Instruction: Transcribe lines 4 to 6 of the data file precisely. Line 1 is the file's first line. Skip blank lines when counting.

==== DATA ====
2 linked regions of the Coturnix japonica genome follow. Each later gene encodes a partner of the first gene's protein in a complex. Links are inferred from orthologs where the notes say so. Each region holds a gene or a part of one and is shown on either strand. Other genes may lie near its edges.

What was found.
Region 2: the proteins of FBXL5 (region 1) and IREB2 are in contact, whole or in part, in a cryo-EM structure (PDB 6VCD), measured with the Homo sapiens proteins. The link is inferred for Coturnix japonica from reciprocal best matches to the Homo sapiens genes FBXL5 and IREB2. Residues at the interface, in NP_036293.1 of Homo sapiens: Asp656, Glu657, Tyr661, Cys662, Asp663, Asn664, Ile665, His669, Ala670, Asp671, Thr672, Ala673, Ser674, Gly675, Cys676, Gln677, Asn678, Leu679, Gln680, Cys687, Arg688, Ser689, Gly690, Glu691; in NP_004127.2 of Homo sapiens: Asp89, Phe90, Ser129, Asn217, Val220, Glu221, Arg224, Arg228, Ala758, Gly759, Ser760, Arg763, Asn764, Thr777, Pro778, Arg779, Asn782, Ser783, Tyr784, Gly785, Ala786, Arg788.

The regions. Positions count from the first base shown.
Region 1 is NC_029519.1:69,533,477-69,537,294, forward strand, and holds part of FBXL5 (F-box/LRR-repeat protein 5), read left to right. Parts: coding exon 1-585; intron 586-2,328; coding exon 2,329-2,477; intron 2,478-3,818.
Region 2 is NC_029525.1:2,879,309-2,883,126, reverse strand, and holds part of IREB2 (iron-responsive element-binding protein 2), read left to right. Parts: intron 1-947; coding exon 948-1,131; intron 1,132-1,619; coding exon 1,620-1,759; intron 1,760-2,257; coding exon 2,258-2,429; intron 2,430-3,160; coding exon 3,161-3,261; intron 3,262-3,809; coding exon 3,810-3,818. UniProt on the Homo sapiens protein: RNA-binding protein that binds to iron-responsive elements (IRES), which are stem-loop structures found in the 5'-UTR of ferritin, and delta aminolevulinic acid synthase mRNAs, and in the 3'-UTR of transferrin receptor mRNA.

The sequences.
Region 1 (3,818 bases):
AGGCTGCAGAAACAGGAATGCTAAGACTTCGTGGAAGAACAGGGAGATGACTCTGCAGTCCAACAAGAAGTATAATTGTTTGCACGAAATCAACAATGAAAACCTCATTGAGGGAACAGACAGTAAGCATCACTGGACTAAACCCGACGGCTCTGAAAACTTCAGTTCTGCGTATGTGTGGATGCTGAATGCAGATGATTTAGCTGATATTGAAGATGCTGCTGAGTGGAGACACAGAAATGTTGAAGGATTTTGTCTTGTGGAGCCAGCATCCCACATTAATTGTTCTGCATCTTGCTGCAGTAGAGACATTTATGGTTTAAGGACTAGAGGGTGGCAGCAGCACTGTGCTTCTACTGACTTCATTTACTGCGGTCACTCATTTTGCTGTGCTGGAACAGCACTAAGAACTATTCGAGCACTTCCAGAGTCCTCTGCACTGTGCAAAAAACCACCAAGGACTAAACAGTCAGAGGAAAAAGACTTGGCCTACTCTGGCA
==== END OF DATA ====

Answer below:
The regions. Positions count from the first base shown.
Region 1 is NC_029519.1:69,533,477-69,537,294, forward strand, and holds part of FBXL5 (F-box/LRR-repeat protein 5), read left to right. Parts: coding exon 1-585; intron 586-2,328; coding exon 2,329-2,477; intron 2,478-3,818.
Region 2 is NC_029525.1:2,879,309-2,883,126, reverse strand, and holds part of IREB2 (iron-responsive element-binding protein 2), read left to right. Parts: intron 1-947; coding exon 948-1,131; intron 1,132-1,619; coding exon 1,620-1,759; intron 1,760-2,257; coding exon 2,258-2,429; intron 2,430-3,160; coding exon 3,161-3,261; intron 3,262-3,809; coding exon 3,810-3,818. UniProt on the Homo sapiens protein: RNA-binding protein that binds to iron-responsive elements (IRES), which are stem-loop structures found in the 5'-UTR of ferritin, and delta aminolevulinic acid synthase mRNAs, and in the 3'-UTR of transferrin receptor mRNA.